In non-fatal cases, the symptoms can persist for months, as the disease only passes as the nerves are regrown, with recovery taking as long as several months.

All of this assumes first-world access to medications to treat the symptoms, and possibly intubation and mechanical ventilation.

All of this is problematic in a disaster, societal collapse, or any trip outside of modern society.

Disasters don't make reservations.

Keep your tetanus (usually Tdap - tetanus, diphtheria, and accelular pertussis, aka Whooping Cough, because the latter two are making a comeback, thanks to hordes of unvaccinated legal and illegal alien arrivals here from the rest of the world - Thanks!) shot up-to-date. Period.

They're good for ten years for minor cuts and punctures, and 5 years for major (deep/dirty) wounds, so get a booster at least every tenth year. The only likely harm getting boosters every 5 years is to your wallet.

Keep track of your last shot, and get the booster on time, every time.
(My standard ER benediction is for you to write the vaccination date on a Post-it, and stick it to the back of your driver's license, which, hereabouts anyways, is good for - ten years - meaning if you forget, you can remember to check your ID, and if the note is gone, because the ID is gone, it's time for a booster, isn't it? See how easy that is?)

Untreated tetanus infection is lethal in 10% of cases. The US averages about 30 cases/year, and no fatalities. After the window of initial injury (+/- 72 hours is the ER rule of thumb) when a booster will probably work, there's nothing anyone can do to turn it around if you get it, except manage the symptoms (to the limit of what you have to do that - think SHTF/no hospital/on safari in BFAfrica).

So you can roll the dice with an excruciating, debilitating, and frequently fatal disease.

Or you can get your frickin' tetanus booster in a timely manner.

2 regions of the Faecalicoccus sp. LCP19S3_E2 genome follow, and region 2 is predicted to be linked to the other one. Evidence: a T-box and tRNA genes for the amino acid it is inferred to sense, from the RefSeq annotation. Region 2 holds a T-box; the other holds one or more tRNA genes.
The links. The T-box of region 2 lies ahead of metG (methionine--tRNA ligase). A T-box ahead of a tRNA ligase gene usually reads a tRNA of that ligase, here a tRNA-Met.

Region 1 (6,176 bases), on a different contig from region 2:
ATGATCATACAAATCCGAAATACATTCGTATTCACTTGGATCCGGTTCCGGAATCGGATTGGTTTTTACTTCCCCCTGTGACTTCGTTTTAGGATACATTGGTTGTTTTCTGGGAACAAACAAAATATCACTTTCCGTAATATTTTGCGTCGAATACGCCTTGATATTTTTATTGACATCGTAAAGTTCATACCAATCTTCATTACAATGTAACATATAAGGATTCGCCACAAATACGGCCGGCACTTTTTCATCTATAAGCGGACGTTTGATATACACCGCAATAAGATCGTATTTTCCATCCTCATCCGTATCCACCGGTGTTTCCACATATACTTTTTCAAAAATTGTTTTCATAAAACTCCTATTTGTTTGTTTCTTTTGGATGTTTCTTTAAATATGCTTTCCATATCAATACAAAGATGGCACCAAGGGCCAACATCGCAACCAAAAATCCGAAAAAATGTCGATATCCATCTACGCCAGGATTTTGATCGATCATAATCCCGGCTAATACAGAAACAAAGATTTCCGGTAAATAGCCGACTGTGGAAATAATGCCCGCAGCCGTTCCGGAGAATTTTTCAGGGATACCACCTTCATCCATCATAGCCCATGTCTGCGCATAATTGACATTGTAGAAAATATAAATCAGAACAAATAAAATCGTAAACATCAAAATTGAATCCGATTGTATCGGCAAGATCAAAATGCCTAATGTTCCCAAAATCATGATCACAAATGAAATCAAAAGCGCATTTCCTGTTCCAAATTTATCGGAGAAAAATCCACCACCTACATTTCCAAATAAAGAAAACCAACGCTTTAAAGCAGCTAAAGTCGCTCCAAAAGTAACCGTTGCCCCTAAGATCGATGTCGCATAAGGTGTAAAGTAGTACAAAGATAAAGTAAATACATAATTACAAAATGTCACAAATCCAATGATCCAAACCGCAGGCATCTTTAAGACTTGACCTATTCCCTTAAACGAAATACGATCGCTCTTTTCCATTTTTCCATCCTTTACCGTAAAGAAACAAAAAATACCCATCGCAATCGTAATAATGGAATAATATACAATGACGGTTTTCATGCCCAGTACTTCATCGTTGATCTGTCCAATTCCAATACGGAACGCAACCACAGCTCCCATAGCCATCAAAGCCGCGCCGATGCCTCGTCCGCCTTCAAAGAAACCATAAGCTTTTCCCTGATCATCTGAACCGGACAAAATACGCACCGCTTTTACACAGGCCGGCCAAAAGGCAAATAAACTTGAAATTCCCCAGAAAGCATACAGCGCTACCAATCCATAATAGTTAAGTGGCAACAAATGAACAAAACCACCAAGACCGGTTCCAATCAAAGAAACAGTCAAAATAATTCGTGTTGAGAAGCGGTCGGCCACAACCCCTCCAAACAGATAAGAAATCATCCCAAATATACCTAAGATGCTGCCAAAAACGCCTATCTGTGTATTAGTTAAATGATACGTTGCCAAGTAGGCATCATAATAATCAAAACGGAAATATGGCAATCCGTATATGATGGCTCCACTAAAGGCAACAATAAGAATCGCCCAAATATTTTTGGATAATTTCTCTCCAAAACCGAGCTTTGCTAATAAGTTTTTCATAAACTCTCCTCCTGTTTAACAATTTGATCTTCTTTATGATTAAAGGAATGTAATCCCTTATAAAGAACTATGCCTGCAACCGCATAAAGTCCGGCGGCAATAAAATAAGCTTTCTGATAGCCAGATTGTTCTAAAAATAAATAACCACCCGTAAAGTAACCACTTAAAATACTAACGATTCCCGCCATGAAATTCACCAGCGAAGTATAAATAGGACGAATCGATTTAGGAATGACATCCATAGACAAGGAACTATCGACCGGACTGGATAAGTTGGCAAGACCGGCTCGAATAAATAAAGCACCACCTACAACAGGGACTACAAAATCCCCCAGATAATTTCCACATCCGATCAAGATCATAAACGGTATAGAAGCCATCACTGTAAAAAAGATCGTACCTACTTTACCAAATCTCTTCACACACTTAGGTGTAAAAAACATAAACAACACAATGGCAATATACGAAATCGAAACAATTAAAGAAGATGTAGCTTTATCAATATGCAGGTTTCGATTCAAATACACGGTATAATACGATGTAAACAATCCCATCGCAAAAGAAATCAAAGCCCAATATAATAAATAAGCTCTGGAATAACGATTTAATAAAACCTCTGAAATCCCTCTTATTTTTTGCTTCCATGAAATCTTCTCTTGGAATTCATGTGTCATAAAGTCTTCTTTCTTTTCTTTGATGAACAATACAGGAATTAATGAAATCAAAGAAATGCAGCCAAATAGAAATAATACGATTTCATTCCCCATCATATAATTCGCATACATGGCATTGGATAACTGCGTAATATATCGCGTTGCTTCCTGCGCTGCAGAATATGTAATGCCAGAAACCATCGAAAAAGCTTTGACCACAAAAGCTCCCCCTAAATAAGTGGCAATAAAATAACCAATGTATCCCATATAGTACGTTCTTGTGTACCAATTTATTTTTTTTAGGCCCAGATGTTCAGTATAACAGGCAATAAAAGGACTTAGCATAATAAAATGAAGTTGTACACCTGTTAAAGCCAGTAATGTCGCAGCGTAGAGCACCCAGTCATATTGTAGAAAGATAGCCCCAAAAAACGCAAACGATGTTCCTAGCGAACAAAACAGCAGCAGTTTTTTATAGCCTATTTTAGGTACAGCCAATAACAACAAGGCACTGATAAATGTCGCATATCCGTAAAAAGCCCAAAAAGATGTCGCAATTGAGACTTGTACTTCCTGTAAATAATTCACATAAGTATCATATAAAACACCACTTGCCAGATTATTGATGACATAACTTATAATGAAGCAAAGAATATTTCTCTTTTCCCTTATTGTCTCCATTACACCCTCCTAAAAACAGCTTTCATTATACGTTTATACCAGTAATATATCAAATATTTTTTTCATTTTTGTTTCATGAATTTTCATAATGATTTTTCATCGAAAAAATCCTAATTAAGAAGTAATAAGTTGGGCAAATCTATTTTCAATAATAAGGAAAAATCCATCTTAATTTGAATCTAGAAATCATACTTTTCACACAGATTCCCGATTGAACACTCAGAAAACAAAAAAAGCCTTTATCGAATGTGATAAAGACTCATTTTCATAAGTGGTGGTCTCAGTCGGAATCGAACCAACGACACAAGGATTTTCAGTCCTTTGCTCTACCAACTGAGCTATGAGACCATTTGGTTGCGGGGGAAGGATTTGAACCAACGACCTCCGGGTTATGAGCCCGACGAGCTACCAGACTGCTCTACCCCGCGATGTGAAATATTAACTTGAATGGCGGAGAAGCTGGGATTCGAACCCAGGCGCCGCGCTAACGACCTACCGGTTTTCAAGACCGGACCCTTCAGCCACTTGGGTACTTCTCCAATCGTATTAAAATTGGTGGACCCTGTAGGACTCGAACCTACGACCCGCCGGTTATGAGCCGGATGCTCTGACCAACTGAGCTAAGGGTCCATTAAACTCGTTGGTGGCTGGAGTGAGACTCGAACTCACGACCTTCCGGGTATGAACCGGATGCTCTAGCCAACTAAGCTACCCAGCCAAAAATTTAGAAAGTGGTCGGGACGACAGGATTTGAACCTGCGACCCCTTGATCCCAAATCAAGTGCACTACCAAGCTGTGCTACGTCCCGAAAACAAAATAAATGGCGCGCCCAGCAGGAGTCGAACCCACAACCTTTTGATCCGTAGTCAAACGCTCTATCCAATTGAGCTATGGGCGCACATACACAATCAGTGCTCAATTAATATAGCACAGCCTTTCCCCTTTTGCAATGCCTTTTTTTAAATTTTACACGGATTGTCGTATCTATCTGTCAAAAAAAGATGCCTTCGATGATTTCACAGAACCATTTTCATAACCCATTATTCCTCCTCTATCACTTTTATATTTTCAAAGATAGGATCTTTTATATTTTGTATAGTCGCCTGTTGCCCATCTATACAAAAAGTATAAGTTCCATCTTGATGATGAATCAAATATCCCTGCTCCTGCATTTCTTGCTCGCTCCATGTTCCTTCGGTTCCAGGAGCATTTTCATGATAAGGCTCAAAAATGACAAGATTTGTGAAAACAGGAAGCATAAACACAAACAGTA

Horrible death or Tiny needle? Horrible death or Tiny needle? Decisions, decisions.

Dealer's choice.

*(Also horses, cattle, sheep, chickens, rats, and guinea pigs.)

Wikipedia link
Mayo Clinic link
WebMD link


loren said...

Down in Oz one day I was sweeping a garage floor when the metal broom handle shaped on my hand and tore the end of my finger to shreds. The RN EX-wife put it back together with steri strips (her house) and I went off to the GP for a booster. Come back in a week was the reply, so went to the local ER. Asked how long the wait. Answer was whenever we get through all these drug OD's and other more important horrors which in that city was never.
Went to the lone after hours GP and waited 2 hours for him to open. I was second in line when a guy rocks up with a kid in tow Kid had a bandaged hand and dad was holding a jar with a finger in it. Said come right up the the front here with me. Asked the nurse or whatever the fuck he was how many docs were working. Finally got an answer - 1.
Never did get that shot.
Guess if you want to get treated, don't get a little hurt.

Anonymous said...

Living on the farm I get all manner of cuts and pokes on a regular basis. Ran a piece of wire into my calf sickeningly deep right above my boot a couple of weeks ago. When I go to the doc it's noted on my chart to keep up with tetanus shots. Got a booster last Christmas when I ripped the nail off my big toe (well, mostly. I had to finish tearing it off with vice grips). Good times.

MMinWA said...

Thank you for that reminder, I'm going to take care of that ASAP. I get all kinds of cuts and punctures working with glass.

Anonymous said...

Back when my mom was a girl (she was born in 1919) her cousin burned himself with a cap gun, and died of "lockjaw", this is why I wasn't allowed to have caps in my toy guns as a kid. I don't know when tetanus shots became a thing, but I assume it was later.